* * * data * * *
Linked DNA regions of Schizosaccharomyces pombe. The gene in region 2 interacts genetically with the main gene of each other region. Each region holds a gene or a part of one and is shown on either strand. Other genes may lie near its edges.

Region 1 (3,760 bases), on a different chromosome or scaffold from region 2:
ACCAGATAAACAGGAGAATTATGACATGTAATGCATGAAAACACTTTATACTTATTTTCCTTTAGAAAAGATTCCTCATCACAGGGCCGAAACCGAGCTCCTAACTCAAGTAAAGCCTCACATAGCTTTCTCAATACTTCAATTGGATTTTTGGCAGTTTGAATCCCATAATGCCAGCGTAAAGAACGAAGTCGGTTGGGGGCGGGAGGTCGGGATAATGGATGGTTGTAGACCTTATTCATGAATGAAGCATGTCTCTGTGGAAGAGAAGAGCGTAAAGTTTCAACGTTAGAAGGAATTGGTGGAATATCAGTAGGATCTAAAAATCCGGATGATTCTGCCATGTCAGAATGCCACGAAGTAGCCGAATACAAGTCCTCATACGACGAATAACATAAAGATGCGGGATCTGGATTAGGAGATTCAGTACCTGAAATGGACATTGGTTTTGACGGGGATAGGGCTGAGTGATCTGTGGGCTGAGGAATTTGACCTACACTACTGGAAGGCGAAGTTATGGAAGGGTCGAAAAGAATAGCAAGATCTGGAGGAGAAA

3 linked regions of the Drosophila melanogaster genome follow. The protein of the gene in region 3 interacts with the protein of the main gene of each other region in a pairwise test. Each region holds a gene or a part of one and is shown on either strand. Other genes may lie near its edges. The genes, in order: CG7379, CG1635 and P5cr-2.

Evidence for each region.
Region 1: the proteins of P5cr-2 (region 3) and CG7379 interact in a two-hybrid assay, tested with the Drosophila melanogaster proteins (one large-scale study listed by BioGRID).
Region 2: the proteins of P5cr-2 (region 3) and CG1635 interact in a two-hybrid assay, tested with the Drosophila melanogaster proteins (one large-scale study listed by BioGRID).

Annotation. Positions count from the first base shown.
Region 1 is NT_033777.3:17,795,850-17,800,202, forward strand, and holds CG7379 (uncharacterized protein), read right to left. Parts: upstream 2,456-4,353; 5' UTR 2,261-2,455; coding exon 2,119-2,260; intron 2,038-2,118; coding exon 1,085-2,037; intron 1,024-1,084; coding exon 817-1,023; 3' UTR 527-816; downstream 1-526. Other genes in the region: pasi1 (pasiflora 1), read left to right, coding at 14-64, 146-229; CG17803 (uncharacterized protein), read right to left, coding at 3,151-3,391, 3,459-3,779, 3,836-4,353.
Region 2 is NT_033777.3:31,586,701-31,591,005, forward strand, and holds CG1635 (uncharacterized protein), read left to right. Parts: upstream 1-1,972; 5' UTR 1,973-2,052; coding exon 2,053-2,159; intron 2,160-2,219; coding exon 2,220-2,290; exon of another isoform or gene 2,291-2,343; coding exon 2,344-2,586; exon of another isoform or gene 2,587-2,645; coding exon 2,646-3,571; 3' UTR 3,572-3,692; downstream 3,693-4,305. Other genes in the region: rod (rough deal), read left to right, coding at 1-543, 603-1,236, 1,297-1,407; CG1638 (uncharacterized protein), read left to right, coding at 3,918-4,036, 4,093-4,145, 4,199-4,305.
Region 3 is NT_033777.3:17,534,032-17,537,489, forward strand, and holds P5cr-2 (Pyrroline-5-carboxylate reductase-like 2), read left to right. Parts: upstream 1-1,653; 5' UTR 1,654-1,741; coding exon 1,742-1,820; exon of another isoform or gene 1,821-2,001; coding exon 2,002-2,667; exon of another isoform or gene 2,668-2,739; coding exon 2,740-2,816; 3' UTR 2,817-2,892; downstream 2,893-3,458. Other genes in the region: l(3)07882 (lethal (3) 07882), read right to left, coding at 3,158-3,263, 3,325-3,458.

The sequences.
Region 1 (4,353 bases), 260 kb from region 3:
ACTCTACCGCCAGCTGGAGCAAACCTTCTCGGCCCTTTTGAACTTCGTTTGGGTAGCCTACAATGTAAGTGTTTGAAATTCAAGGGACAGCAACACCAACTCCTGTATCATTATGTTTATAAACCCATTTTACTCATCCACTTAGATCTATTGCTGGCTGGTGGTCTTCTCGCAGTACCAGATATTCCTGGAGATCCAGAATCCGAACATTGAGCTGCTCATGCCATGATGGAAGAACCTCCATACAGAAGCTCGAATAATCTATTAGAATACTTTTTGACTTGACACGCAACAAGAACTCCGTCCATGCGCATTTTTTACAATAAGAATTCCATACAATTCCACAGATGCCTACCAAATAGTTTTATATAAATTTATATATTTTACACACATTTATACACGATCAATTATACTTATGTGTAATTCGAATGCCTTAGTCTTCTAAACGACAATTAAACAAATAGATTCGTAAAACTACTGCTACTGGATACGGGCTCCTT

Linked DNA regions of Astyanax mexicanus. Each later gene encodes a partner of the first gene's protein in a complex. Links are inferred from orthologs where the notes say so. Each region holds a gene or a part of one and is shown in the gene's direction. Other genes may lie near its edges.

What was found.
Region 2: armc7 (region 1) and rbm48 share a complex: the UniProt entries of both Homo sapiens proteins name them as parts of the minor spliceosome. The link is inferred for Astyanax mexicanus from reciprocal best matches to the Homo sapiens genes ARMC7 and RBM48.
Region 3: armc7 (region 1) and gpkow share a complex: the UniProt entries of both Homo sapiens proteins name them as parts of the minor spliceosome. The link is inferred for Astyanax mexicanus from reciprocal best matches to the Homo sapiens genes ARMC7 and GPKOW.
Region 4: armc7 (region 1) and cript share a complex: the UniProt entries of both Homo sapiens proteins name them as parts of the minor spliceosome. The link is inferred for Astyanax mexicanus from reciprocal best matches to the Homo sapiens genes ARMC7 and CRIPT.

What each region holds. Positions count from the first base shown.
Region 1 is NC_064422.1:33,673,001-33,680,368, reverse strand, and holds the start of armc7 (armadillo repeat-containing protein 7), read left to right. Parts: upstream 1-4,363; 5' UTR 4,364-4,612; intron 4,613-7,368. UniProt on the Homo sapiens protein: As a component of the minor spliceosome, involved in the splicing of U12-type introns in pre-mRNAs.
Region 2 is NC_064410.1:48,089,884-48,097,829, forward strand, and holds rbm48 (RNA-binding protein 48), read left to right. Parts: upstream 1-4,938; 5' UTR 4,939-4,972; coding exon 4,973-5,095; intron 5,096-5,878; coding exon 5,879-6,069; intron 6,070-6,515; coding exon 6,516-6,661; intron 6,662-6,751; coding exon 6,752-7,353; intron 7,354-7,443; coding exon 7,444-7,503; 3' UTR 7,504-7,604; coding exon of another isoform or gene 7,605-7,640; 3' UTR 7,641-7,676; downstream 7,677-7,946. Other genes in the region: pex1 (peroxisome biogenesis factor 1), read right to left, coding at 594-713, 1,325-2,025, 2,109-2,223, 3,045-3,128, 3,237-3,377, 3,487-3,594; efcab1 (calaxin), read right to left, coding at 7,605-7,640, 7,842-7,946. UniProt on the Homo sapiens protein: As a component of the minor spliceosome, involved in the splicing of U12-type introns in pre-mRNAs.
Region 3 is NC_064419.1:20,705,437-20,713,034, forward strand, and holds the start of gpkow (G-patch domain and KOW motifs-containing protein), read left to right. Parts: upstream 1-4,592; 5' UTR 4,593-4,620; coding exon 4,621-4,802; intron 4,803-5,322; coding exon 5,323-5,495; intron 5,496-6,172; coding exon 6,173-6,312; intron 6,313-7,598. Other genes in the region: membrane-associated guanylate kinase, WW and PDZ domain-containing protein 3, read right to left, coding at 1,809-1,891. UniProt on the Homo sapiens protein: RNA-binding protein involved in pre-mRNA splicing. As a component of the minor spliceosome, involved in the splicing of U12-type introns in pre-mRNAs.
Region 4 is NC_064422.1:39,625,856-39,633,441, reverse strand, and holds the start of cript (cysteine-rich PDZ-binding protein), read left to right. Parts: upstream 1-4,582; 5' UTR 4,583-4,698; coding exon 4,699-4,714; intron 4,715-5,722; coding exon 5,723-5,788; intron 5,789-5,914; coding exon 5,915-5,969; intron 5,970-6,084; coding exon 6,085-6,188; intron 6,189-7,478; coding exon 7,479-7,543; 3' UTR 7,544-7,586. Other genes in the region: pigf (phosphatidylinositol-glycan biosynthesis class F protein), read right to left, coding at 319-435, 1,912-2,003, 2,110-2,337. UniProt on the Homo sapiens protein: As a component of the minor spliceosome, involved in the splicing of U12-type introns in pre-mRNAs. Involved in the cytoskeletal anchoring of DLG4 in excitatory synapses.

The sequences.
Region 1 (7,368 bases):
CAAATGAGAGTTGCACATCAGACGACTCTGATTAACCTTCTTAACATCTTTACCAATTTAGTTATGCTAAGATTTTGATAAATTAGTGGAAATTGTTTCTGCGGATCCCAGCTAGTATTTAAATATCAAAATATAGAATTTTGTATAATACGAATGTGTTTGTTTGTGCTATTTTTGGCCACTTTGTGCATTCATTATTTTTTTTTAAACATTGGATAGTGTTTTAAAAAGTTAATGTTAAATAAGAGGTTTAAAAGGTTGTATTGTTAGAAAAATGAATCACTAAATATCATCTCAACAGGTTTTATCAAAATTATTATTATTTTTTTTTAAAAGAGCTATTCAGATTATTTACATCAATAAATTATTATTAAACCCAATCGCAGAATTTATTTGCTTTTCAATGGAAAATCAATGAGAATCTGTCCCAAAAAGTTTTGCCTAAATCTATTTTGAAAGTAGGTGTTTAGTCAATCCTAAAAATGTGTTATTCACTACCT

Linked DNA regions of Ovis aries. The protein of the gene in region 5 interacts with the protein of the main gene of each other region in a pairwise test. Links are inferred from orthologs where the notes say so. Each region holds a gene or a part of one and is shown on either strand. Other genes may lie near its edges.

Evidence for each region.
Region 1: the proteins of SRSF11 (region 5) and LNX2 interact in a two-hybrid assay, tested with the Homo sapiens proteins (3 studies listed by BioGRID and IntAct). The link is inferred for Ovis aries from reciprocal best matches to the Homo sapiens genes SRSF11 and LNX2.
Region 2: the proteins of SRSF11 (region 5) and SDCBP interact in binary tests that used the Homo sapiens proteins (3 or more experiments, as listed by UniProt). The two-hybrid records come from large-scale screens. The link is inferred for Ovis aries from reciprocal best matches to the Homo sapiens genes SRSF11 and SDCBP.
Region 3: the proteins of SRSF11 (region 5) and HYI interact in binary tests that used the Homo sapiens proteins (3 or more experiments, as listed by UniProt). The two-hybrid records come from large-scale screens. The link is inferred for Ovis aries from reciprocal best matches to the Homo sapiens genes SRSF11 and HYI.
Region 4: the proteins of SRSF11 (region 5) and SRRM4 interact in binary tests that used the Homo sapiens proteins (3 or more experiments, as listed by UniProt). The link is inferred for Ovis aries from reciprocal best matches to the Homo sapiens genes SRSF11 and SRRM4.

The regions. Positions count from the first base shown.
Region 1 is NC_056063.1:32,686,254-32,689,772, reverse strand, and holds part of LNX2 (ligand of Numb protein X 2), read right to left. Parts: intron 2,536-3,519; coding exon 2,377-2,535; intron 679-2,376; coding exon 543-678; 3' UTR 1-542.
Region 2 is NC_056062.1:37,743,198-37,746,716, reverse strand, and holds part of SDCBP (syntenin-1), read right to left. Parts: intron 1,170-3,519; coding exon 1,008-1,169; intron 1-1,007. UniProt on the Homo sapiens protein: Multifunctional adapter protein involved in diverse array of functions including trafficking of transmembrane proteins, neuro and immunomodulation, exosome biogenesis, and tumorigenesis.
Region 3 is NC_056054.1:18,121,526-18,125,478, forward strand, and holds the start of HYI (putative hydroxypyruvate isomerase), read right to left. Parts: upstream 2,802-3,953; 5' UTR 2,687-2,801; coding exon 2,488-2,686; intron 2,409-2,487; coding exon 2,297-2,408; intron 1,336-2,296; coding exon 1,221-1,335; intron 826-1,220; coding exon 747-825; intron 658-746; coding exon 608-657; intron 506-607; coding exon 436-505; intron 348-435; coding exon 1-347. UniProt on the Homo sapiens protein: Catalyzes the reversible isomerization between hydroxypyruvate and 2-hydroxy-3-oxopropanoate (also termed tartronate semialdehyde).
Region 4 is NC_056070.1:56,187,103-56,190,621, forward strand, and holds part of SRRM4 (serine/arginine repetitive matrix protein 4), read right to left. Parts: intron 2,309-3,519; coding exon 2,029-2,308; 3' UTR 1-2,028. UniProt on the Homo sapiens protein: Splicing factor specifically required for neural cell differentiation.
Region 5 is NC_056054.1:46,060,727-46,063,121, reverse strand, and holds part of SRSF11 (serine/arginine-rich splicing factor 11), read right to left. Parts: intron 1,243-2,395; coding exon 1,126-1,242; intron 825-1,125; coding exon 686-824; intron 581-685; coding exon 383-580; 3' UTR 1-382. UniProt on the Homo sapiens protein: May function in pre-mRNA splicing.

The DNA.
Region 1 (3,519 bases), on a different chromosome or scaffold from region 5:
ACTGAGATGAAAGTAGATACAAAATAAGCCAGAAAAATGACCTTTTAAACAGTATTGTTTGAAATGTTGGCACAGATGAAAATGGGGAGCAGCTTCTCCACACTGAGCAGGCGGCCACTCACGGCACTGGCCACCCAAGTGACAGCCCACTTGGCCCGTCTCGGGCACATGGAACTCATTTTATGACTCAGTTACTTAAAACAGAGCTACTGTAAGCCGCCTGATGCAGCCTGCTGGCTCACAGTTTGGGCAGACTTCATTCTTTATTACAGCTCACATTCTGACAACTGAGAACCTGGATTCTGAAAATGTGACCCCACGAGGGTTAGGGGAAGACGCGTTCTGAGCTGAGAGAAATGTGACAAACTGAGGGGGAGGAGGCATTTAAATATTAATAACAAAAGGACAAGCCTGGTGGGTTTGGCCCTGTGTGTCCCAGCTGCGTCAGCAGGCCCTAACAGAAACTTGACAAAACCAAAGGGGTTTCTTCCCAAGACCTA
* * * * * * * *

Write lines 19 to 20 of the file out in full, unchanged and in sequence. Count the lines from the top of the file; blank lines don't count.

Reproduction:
Region 4: armc7 (region 1) and cript share a complex: the UniProt entries of both Homo sapiens proteins name them as parts of the minor spliceosome. The link is inferred for Astyanax mexicanus from reciprocal best matches to the Homo sapiens genes ARMC7 and CRIPT.

What each region holds. Positions count from the first base shown.